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How would you steer a spacecraft?

  1. Jul 20, 2010 #1
    First of all I'm sorry for choosing the "general physics" forum, but I didn't find anything better suited.

    I have been watching Star Trek and other Science-Fiction series and I am interested in how you would, in theory, make spacecrafts navigate in space. Most SciFi Spacecraft designs tend to have one or more engines pointing backwards, which propell the craft forward. Rockets that we fire into space also mostly need to focus on the forward movement. What I haven't found so far though is how the "enterprise" could move to the right or left, or turn. Aircraft-Flaps aren't the answer, so what is?

    A spacecraft, once launched, would (theoretically) not slow down in space. So even slowing down would need an engine in the front, pointing in the opposite direction to the engine at the back of the craft.

    Then why do almost all spacecrafts that artists design for movies and games only have forward engines? Is it simply style? Or is there other ways of turning an object in space?
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  3. Jul 20, 2010 #2


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    Spacecraft use both steerable engines (they pivot) and thrusters pointing in different directions to steer.

    To slow down, they turn around and fire their engines "forward".
  4. Jul 20, 2010 #3


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    Small adjustments can be made by the thrusters already mentioned. large changes would be made by rotating the whole ship with the thrusters so that the main engine was pointed in a new direction, and then firing it. For instance, for braking you would rotate the ship 180° and then fire the main engine. It wouldn't make sense to carry an extra engine just for braking.
  5. Jul 20, 2010 #4

    Filip Larsen

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    You are correct in noticing that spacecrafts usually aren't exposed to major drag forces and therefore maintain their mechanical energy associated with their motion. Note, that the velocity (as for instance measured relative to Earth) may still change (both magnitude and direction) without maneuvering due to gravitational forces.

    Spacecrafts that employ rockets usually have many small thrusters point in different directions to control their attitude (the direction they point in space), but for controlling the velocity they, as Russ said, employ one or more big thruster pointing in single direction which is opposite the direction which the spacecraft accelerates when maneuvering.

    While it may not be historical correct, I blame George Lucas for introducing spacecrafts that most unrealistically moves like airplanes and ships. The only post Star Wars movie with realistic spacecraft physics I can remember right now is Apollo 13. It would be interesting to know if there are others (well, there is of course always the classic "A Space Odyssé").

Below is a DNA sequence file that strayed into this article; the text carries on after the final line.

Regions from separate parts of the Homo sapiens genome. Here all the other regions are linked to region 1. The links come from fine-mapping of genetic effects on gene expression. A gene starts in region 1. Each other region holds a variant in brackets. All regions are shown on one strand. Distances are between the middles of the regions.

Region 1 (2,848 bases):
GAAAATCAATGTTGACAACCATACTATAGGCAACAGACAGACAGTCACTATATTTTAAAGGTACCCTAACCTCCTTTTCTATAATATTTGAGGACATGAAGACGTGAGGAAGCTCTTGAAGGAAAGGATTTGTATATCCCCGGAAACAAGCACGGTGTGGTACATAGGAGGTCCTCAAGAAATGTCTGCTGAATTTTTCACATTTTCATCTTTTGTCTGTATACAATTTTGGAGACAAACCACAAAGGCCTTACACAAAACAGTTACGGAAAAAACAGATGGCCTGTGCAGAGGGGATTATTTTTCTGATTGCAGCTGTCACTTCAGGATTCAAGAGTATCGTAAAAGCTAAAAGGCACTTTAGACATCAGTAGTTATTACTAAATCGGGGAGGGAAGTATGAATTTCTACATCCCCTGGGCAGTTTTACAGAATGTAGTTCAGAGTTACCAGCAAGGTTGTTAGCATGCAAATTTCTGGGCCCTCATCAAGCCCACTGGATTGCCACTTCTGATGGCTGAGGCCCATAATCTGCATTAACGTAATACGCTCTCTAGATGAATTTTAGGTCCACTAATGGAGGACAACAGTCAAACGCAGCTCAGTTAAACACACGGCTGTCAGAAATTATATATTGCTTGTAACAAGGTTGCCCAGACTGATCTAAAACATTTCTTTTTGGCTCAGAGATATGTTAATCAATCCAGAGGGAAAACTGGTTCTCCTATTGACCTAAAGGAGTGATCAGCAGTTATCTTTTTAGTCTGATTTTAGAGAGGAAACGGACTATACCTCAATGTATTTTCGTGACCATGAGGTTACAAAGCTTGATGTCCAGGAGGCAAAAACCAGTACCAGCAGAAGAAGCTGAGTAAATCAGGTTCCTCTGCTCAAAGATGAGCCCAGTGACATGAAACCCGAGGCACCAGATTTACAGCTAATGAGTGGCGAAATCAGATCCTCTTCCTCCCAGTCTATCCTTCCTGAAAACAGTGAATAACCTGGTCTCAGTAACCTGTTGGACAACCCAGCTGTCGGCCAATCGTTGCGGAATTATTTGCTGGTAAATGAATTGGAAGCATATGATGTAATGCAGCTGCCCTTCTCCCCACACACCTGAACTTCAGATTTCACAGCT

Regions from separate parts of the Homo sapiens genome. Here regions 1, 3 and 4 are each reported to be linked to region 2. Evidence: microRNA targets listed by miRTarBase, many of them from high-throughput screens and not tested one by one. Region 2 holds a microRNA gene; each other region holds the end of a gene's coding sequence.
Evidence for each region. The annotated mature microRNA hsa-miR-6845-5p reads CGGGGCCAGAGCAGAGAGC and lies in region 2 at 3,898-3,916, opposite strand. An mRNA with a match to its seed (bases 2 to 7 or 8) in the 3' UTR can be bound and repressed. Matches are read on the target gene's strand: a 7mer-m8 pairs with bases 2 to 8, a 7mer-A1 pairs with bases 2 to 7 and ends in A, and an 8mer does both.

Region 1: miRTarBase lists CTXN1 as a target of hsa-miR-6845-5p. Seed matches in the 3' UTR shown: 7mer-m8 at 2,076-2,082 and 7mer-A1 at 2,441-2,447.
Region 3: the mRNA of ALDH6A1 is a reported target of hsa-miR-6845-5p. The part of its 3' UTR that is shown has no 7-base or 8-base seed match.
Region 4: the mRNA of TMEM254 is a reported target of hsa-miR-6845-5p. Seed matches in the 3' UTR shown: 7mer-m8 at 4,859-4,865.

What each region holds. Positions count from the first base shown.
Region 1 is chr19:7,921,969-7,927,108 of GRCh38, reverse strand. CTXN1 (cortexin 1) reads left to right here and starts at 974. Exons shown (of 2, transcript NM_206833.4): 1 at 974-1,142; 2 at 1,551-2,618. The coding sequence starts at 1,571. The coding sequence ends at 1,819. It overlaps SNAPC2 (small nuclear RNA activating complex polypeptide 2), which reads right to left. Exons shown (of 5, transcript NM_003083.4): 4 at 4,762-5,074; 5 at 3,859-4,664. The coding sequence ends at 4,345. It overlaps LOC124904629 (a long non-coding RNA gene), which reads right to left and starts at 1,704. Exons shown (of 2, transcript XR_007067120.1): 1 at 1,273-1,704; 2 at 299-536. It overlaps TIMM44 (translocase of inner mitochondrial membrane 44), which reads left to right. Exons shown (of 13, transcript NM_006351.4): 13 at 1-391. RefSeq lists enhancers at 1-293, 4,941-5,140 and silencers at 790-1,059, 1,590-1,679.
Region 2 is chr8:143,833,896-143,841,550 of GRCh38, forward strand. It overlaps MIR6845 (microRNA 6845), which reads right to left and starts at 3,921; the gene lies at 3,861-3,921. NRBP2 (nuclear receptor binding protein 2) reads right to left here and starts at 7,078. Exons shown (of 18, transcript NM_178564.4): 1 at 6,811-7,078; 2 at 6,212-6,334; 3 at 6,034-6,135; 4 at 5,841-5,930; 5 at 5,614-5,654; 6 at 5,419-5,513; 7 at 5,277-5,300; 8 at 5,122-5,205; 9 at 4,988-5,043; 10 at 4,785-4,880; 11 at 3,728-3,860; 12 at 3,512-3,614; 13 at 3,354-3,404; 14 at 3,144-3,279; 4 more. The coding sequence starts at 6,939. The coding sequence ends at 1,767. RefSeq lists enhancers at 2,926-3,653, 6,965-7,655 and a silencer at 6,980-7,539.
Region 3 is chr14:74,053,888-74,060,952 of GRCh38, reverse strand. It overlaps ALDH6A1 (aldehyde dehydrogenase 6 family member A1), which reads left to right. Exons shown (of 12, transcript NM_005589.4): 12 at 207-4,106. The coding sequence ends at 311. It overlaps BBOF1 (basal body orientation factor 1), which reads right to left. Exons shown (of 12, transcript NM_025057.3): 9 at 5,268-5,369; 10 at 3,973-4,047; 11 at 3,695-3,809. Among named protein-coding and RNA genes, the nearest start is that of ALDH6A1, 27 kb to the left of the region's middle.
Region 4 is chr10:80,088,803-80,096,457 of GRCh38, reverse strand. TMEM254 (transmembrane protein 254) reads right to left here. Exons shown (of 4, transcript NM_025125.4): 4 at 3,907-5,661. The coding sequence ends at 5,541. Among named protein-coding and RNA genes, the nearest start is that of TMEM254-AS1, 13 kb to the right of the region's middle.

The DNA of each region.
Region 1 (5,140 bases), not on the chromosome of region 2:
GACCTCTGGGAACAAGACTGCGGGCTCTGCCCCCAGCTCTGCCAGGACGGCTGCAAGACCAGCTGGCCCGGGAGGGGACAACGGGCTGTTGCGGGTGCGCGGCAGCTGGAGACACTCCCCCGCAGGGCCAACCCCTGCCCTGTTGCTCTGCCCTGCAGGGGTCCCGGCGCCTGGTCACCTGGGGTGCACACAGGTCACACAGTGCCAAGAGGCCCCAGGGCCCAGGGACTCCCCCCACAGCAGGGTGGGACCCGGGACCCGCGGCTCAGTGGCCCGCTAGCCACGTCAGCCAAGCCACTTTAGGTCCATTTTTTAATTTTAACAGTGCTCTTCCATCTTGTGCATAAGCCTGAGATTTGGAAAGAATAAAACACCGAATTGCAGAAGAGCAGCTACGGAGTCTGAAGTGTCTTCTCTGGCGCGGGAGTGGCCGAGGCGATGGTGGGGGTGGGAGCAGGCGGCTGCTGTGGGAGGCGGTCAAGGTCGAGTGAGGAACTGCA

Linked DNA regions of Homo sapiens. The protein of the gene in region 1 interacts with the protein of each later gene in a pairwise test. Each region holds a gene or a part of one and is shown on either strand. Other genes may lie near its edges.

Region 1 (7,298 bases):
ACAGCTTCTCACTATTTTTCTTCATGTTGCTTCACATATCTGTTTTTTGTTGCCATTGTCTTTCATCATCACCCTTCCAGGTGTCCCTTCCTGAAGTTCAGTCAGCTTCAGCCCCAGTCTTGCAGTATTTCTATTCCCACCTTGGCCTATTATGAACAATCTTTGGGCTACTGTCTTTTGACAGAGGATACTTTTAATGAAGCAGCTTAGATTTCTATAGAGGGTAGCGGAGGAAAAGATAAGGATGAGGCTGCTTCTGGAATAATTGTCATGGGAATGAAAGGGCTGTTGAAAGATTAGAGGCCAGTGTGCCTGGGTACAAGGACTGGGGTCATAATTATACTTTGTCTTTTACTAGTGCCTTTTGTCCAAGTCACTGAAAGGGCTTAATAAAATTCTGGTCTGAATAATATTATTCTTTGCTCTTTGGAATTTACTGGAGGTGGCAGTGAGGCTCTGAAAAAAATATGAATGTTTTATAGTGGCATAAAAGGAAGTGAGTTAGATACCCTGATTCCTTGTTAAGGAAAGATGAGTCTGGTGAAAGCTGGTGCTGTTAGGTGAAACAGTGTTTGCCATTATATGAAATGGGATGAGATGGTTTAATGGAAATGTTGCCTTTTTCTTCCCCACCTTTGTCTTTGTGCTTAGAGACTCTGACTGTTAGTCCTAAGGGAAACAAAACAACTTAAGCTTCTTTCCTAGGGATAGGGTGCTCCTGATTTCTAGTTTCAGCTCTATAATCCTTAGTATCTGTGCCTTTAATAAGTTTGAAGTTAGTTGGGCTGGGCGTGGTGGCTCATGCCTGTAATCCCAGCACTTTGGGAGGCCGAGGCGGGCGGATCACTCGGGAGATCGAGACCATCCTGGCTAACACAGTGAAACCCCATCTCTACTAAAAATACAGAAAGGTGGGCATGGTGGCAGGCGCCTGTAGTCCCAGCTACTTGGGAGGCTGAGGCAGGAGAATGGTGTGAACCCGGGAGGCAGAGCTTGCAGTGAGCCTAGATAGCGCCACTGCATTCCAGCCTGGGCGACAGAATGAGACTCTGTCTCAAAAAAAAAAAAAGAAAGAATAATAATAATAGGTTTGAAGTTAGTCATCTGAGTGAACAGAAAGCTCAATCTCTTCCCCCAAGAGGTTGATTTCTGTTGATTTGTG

6. Jul 20, 2010 #5
    I believe the International Space Station uses torque from gyroscopes for "attitude adjustment"
  7. Jul 20, 2010 #6
    Wow, thank you for all those quick replies!
    Hm. It is very interesting how almost no movies take the time to make their spaceships maneuver in any of the mentioned ways.

    jmatejka, I found this, it's an interesting read though probably not suited for the PC-game we're planning on making... http://en.wikipedia.org/wiki/Control_moment_gyroscope

    Is there any theoretical spacecraft-engines that have never been developed but could also steer the ship?
  8. Jul 20, 2010 #7


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    It has nothing to do with not "taking the time"; they are written this way deliberately.

    1] A movie is, first and foremost, a story. One does not put into a story that which will detract from the story, and that includes good science. Painful to say, but true.

    2] You must recognize that most films are not science fiction films; they are action films. Hard science is awkward to portray while keeping action going. You can count the number of recent science fiction films on your hands.
  9. Jul 20, 2010 #8

    Filip Larsen

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    And if I may add ...

    3] Movies more often than not depicts complicated stuff in a much simpler way so the target audience can understand what is going on, even if it grossly unrealistic. Making a movie with, say, physically realistic space combat is no doubt possible, but I bet its really hard to do without loosing (or boring) the audience in the process.

    4] Once certain "models" gets popularized by movies they tend to stick around even if almost everyone know they are wrong. For instance, even though you would think almost all in the audience now would be familiar with how a computer operates, some movies still features movie computers from a decade or two ago complete with weird beeping noises and snappy looking graphics.